Insults & Iambic Pentameter

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Insults & Iambic Pentameter

Shakespeare's Recipe for Insults

To construct a Shakespearean insult, combine one word from each of the three columns below, and

preface it with "Thou." (And you thought the comments on your papers were bad!)

Column 1 Column 2 Column 3

artless base-court apple-john

bawdy bat-fowling baggage

beslubbering beef-witted barnacle

bootless beetle-headed bladder

churlish boil-brained boar-pig

cockered clapper-clawed bugbear

clouted clay-brained bum-bailey

craven common-kissing canker-blossom

currish crook-pated clack-dish

dankish dismal-dreaming clotpole

dissembling dizzy-eyed coxcomb

droning doghearted codpiece

errant dread-bolted death-token

fawning earth-vexing dewberry

fobbing elf-skinned flap-dragon

froward fat-kidneyed flax-wench

frothy fen-sucked flirt-gill

gleeking flap-mouthed foot-licker

goatish fly-bitten fustilarian

gorbellied folly-fallen giglet

impertinent fool-born gudgeon

infectious full-gorged haggard

jarring guts-griping harpy

loggerheaded half-faced hedge-pig

lumpish hasty-witted horn-beast

mammering hedge-born hugger-mugger

mangled hell-hated joithead

mewling idle-headed lewdster

paunchy ill-breeding lout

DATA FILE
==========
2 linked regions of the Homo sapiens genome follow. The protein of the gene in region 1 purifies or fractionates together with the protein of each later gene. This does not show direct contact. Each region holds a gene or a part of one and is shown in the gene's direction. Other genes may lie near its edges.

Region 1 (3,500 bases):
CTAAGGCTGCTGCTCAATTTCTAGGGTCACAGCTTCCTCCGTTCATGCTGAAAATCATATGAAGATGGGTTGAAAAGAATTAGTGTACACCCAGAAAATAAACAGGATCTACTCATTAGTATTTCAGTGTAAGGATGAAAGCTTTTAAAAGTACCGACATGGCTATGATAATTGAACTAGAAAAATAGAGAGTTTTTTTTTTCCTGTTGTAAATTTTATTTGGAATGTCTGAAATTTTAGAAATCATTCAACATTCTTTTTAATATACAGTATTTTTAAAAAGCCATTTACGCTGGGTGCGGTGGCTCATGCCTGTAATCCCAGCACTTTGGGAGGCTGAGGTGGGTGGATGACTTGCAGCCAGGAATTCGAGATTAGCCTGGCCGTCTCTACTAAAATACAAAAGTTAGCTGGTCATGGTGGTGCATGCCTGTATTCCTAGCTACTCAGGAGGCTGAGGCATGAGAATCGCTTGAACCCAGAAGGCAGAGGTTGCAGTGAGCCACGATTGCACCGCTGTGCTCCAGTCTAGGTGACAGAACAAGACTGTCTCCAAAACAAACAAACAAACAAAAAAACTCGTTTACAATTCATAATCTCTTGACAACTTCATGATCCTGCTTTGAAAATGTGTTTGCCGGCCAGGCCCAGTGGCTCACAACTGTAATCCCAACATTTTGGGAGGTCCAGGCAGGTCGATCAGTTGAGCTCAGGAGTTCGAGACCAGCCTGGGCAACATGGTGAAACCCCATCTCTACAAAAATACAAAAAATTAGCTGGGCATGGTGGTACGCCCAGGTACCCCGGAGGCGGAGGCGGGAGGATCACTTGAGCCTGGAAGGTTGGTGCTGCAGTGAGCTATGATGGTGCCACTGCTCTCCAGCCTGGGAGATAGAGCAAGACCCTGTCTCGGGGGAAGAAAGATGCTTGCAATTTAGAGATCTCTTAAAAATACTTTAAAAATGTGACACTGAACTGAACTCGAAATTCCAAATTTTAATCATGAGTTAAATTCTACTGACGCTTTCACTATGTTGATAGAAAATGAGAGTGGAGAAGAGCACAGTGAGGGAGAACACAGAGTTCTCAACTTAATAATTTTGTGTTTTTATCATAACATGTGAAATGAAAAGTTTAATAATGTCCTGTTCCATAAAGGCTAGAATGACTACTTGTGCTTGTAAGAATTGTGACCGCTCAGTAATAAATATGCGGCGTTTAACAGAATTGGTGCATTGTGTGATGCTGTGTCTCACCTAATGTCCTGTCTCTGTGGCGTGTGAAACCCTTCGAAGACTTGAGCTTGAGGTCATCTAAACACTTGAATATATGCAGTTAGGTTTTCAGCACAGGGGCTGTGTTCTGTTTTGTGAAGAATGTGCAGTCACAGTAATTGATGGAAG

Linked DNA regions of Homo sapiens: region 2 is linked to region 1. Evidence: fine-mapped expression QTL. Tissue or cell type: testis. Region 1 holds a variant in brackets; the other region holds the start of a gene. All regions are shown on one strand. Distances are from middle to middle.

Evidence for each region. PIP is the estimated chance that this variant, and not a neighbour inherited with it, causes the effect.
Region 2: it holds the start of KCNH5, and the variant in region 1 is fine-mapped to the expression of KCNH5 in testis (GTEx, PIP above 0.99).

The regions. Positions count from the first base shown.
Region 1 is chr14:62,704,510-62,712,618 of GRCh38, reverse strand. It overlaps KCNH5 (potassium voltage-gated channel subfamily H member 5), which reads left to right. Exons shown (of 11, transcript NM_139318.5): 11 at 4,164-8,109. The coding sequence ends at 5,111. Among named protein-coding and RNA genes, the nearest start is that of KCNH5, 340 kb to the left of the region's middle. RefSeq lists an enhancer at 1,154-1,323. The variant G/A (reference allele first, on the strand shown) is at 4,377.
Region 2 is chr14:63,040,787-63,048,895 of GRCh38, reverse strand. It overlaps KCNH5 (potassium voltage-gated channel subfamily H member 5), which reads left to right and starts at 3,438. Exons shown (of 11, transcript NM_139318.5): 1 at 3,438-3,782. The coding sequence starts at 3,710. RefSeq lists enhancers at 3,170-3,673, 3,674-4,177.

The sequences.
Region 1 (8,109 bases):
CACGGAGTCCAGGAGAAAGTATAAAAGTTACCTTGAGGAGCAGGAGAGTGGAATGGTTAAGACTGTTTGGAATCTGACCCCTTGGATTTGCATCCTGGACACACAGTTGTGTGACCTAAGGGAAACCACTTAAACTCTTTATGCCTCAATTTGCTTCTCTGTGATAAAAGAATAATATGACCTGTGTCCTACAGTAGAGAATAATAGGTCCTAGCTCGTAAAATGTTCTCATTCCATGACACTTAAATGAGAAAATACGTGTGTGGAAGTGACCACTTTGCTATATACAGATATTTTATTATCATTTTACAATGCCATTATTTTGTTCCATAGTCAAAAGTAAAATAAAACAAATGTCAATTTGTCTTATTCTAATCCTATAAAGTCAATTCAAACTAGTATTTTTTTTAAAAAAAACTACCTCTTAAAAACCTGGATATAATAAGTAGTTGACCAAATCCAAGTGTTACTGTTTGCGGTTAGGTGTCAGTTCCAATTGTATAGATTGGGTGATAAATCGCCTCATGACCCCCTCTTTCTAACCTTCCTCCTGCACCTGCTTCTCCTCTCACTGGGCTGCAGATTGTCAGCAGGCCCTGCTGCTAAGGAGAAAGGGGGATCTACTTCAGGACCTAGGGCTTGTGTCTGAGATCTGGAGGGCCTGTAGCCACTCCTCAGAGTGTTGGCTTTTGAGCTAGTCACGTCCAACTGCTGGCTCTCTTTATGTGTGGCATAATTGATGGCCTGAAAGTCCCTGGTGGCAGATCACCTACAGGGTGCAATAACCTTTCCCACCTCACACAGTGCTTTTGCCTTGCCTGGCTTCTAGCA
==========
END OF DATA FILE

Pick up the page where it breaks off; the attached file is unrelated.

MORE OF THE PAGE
pribbling ill-nurtured maggot-pie

puking knotty-pated malt-worm

puny milk-livered mammet

qualling motley-minded measle


ank onion-eyed minnow

reeky plume-plucked miscreant

roguish pottle-deep moldwarp

ruttish pox-marked mumble-news

saucy reeling-ripe nut-hook

spleeny rough-hewn pigeon-egg

spongy rude-growing pignut

surly rump-fed puttock

tottering shard-borne pumpion

unmuzzled sheep-biting ratsbane

vain spur-galled scut

venomed swag-bellied skainsmate

villainous tardy-gaited strumpet

warped tickle-brained varlet

wayward toad-spotted vassal

weedy unchin-snouted whey-face

yeasty weather-bitten wagtail

Get thee gone, thou wayward rump-fed pumpion, and make thine insults!

Copyright © 2001 by The Folger Shakespeare Library

"I am a pirate with a wooden leg": Stomping Iambic

Pentameter

January 2005

Gregory Taylor teaches English at Hillside Junior High School in Boise, Idaho.

This lesson may be used before reading any Shakespeare play or sonnet.

Click here to view standards used in this lesson plan.

Title page detail, Newes from sea, 1609 (anonymous).Students will learn the basics of iambic

pentameter by studying the rhythm of blank verse orally, aurally, visually, and kinesthetically.